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New US commander takes the helm in Afghanistan
« on: February 10, 2013, 01:59:29 PM »

Feb 10, 1:00 PM EST

New US commander takes the helm in Afghanistan

Associated Press

U.S. Gen. John Allen, left, the outgoing U.S. and NATO- led International Security Assistance Force (ISAF) commander in Afghanistan salutes with upcoming U.S. and NATO-led International Security Assistance Force commander in Afghanistan U.S. Gen. Joseph Dunford during a changing of command ceremony in Kabul, Afghanistan, Sunday, Feb. 10, 2013. A new U.S. commander is at the helm of international forces in Afghanistan as Marine Gen. Joseph Dunford takes charge at a critical time for President Barack Obama and the military as foreign combat forces prepare to withdraw by the end of 2014. (AP Photo/Omar Sobhani, Reuters, Pool)

KABUL, Afghanistan (AP) -- Marine Gen. Joseph Dunford took charge of U.S. and NATO forces in Afghanistan on Sunday as the coalition enters its final stretch of the more than 11-year-old war.

The new commander faces daunting challenges, including making sure Afghan government forces are ready to take control and orchestrating the withdrawal of foreign forces during the next 23 months.

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Re: New US commander takes the helm in Afghanistan
« Reply #1 on: February 10, 2013, 02:37:29 PM »
Thanks for the post, Myst.  Did not realize the change of command took place today.  From what little I have read about him, General Dunford seems to be a "speak softly, carry a big stick" kind of commander.  His men call him "Fighting Joe":

(snip from Reuters)


Dunford, a Boston native, is a 35-year veteran of the Marines. He was commissioned as an officer in 1977 and he served as a platoon and company commander for several years before moving to administrative roles. H e holds two master's degrees and is a graduate of the elite Army Ranger School.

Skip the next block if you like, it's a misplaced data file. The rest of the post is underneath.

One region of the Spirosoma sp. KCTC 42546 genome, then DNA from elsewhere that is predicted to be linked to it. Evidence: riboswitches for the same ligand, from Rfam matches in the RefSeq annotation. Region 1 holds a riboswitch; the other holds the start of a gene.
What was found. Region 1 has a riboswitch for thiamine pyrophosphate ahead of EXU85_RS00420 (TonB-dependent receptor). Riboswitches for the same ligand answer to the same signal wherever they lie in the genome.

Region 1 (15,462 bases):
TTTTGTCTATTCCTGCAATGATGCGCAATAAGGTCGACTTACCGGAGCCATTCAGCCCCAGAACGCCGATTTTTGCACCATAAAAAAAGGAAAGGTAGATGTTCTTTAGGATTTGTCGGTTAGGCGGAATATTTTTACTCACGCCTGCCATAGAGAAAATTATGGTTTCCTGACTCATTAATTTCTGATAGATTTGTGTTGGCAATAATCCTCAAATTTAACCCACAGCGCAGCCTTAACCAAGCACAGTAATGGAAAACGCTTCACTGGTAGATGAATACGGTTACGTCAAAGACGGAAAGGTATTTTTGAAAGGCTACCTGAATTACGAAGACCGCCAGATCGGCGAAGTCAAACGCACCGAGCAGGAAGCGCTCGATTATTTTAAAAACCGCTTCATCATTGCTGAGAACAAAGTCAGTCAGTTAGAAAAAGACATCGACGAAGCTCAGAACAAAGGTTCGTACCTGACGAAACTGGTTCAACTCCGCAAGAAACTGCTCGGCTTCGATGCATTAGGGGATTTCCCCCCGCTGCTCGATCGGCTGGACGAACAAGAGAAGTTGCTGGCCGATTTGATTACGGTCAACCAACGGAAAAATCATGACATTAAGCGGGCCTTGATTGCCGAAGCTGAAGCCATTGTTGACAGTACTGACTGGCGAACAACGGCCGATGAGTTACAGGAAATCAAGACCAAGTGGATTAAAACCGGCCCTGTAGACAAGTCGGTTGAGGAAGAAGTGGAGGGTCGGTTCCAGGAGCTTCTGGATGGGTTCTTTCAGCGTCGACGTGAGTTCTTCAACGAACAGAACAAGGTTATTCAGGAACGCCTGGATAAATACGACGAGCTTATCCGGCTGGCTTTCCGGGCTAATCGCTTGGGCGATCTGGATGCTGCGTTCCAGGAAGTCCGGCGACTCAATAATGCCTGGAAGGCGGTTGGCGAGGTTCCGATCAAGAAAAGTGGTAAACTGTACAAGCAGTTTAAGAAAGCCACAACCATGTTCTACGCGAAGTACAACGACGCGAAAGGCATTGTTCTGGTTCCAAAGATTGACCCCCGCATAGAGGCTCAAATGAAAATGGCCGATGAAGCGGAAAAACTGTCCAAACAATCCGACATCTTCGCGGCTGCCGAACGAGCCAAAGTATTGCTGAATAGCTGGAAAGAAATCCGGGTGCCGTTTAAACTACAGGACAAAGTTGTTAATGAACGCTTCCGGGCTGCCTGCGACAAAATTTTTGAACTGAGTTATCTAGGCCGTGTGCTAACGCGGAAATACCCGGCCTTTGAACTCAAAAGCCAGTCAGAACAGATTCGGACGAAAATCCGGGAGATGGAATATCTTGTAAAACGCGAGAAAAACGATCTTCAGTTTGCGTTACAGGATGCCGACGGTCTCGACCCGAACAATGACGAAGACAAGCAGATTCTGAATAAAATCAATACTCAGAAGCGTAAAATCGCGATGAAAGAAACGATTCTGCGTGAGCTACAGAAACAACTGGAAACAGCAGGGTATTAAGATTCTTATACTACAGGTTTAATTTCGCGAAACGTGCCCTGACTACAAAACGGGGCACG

As the United States moved toward war with Iraq in 2003, Dunford - then a colonel - found himself in the First Marine Expeditionary Force serving as commander of Regimental Combat Team 5, the unit that would lead the U.S. invasion, seize the Rumaila oil fields and then head toward Baghdad.

When officials advanced the timing of the invasion by a day, Dunford had his forces ready to move in three hours. He kicked off the assault with a nighttime crossing of the 10-foot berm and anti-tank ditch separating Iraq and Kuwait, moving in darkness rather than at dawn as initially planned.

"He earned the Fighting Joe title by his actions during Operation Iraqi Freedom, when he led the initial attack into Iraq (crossing the berm on the accelerated timeline) and leading all the way to Baghdad," said General James Mattis, the head of U.S. Central Command, who was Dunford's commander in Iraq.

"He's not flashy, but he's the fighter - one I could always count on when the going got difficult," Mattis said in an email. "He is tactically cunning and does a superb job at setting his subordinate commanders up for success by orchestrating complex battle plans into harmonious actions."

Congressman Duncan Hunter, who served in the Marines in Iraq and occasionally had a chance to interact with Dunford, said the commander was seen as "a decisive leader who was well-respected by subordinates and peers throughout the chain of command."

"In a stressful, combat environment he proved himself to be an accomplished and energetic warrior," Hunter said in an email.

Since the war Dunford has moved rapidly up the chain of command. He became a brigadier general in 2004, was selected to become a major general in December 2007 and then promoted to lieutenant general two months later, before Congress had acted to confirm his second star.

"That in itself will give you an idea of how he was seen in the Marine Corps," said Marine Colonel David Lapan, a spokesman for the chairman of the Joint Chiefs of Staff, who has worked for Dunford and been his neighbor.

He has a "great reputation as a combat commander, as an operational commander, very even-keeled, measured, analytical," Lapan said. While his combat experience is not in Afghanistan, the differences are not that great and he can bring a fresh perspective to the situation, Lapan said.

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